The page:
The parent company of Men’s Wearhouse filed for bankruptcy on Monday to restructure its $1.5 billion in debt after the coronavirus pandemic derailed its turnaround plan.
Tailored Brands, which also owns Jos. A. Bank and K&G Fashion Superstore, is the latest of more than 20 private and public retailers to have declared bankruptcy this year. In addition to having to temporarily close its 1,274 stores in the U.S., the company has been hit by remote work policies, which have reduced demand for formal office apparel.
Prior to the pandemic, Tailored Brands had been pursuing a turnaround strategy after years of declining sales.
“As evidenced by the positive results we saw in January and February, we have made significant progress in refining our assortments, strengthening our omnichannel offering and evolving our marketing channel and creative mix,” CEO Dinesh Lahti said in a news release. “However, the unprecedented impact of COVID-19 requires us to further adapt and evolve.”
The company plans to use the Chapter 11 process to implement a restructuring that will reduce its debt by between about $455 million and $555 million. Lenders have also agreed to provide it with $500 million in debtor-in-possession financing.
Tailored Brands had warned in June that it might have to seek bankruptcy protection after it reported first-quarter sales were down 60% due to the pandemic. The company skipped an interest payment of about $6.1 million on Men’s Wearhouse bonds that was due July 1.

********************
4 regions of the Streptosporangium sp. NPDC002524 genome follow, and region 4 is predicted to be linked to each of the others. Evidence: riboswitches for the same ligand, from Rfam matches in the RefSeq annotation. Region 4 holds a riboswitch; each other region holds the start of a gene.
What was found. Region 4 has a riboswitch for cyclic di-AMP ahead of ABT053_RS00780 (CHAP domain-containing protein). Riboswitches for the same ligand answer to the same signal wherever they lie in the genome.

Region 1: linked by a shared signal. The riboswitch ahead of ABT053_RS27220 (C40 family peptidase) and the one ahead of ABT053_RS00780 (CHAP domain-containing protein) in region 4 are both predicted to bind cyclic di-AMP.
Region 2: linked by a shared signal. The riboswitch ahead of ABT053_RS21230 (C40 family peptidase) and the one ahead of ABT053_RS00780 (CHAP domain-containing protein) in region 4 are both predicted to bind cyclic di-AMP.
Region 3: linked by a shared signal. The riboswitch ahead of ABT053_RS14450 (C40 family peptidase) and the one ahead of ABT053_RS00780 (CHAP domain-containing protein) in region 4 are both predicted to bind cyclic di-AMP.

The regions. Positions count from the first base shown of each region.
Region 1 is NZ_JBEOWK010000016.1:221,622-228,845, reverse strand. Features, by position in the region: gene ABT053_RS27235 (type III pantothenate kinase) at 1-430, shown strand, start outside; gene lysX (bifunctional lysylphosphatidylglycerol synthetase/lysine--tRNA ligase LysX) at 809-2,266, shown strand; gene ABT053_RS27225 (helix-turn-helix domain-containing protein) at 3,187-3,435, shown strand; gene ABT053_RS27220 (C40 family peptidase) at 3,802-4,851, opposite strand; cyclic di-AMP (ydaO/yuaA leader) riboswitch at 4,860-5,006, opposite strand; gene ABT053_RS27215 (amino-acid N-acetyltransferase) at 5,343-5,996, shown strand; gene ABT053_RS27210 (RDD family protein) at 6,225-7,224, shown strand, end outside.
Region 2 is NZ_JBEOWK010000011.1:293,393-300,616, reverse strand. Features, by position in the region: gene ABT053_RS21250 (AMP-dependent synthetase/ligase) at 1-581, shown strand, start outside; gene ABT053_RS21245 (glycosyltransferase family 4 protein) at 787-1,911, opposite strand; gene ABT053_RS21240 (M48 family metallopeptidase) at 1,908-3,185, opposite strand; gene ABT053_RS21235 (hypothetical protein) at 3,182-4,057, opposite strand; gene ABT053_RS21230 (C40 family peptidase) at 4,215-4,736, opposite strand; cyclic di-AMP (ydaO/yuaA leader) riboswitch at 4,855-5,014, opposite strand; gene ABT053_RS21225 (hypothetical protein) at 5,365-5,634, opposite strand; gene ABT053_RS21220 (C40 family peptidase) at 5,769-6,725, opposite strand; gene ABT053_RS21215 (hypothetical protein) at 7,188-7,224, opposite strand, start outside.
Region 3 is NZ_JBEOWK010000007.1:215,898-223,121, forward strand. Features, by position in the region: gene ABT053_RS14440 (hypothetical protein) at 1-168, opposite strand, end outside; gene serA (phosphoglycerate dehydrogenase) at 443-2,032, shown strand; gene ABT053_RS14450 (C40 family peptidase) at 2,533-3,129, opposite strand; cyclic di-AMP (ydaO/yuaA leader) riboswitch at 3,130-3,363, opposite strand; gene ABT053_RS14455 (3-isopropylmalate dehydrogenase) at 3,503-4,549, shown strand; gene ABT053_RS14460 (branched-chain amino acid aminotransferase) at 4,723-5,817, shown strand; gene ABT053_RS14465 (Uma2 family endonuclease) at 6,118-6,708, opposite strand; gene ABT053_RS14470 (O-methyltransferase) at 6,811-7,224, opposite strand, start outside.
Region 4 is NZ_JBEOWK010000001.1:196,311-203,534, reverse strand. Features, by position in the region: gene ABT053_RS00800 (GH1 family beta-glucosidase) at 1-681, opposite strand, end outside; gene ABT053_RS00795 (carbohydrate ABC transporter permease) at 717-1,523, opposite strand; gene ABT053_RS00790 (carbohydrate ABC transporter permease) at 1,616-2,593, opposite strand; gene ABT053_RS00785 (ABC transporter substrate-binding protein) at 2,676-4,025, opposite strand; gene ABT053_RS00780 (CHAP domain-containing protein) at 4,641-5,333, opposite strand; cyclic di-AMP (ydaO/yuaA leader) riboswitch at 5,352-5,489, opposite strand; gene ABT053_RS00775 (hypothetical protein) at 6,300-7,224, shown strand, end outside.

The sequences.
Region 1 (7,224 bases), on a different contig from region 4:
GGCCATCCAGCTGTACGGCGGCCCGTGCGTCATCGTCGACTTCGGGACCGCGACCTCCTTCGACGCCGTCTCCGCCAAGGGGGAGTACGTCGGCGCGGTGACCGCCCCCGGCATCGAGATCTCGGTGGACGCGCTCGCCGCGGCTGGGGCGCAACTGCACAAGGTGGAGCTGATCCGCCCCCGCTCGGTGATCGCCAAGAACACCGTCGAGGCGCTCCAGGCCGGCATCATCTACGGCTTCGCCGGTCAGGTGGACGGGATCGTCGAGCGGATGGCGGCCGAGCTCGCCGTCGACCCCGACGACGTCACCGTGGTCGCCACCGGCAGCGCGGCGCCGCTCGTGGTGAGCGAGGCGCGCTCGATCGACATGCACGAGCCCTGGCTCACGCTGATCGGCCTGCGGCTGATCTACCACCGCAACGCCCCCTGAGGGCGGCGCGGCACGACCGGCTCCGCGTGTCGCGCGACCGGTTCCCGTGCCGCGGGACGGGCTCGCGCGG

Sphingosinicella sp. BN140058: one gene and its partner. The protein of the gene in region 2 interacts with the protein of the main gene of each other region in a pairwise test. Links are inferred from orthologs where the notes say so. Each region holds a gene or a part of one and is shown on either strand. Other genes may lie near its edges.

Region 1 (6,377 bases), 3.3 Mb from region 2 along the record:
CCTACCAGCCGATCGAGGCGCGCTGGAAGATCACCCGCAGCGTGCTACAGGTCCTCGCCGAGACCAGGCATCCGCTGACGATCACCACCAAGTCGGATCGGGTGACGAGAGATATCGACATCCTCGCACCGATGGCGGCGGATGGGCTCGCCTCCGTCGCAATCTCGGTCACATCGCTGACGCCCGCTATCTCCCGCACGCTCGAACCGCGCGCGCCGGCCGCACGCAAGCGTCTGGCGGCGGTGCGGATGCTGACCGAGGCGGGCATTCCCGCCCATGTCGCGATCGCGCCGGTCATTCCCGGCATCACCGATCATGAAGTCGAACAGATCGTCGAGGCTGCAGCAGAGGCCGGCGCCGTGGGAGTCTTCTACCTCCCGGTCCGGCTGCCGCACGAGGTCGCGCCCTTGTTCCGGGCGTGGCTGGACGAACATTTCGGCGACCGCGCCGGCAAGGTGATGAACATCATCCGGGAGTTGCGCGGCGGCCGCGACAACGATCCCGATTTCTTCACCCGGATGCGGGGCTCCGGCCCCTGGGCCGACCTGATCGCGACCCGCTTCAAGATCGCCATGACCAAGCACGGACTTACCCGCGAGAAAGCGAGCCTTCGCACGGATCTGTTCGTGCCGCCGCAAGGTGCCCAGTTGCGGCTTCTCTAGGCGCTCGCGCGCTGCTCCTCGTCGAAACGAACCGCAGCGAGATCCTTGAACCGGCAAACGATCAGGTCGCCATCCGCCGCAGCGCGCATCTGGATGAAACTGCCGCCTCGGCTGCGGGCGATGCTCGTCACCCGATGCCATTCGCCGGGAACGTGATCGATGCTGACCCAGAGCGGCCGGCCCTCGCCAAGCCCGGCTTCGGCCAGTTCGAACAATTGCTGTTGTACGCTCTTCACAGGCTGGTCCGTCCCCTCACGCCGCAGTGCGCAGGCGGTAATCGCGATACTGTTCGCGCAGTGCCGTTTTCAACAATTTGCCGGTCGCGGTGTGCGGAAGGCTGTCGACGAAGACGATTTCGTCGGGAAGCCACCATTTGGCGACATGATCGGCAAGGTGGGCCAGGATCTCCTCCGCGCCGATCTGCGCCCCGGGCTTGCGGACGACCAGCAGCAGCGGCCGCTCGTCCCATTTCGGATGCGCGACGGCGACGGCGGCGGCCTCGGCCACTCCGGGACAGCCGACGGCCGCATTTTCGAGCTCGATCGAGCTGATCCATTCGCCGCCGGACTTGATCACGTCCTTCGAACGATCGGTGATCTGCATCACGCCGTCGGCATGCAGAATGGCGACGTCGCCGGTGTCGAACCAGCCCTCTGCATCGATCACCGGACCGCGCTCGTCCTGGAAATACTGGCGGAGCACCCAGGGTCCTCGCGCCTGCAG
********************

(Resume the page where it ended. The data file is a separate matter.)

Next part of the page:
George Zimmer, who, as the company’s TV advertising pitchman, made the tagline “I guarantee it” famous, opened the first Men’s Wearhouse store in Houston in 1973, using $30,000 in credit from his father.
By 2011, the company sold one in five suits in the U.S., making it one of the largest specialty retailers of men’s apparel. It acquired competitor Jos. A. Bank in 2014 and Tailored Brands became the holding company for the brands in 2016.
With revenue declining by nearly 6% over the past two years alone, Tailored Brands launched a turnaround effort that included selling non-core operations, closing stores, and growing its e-commerce channel.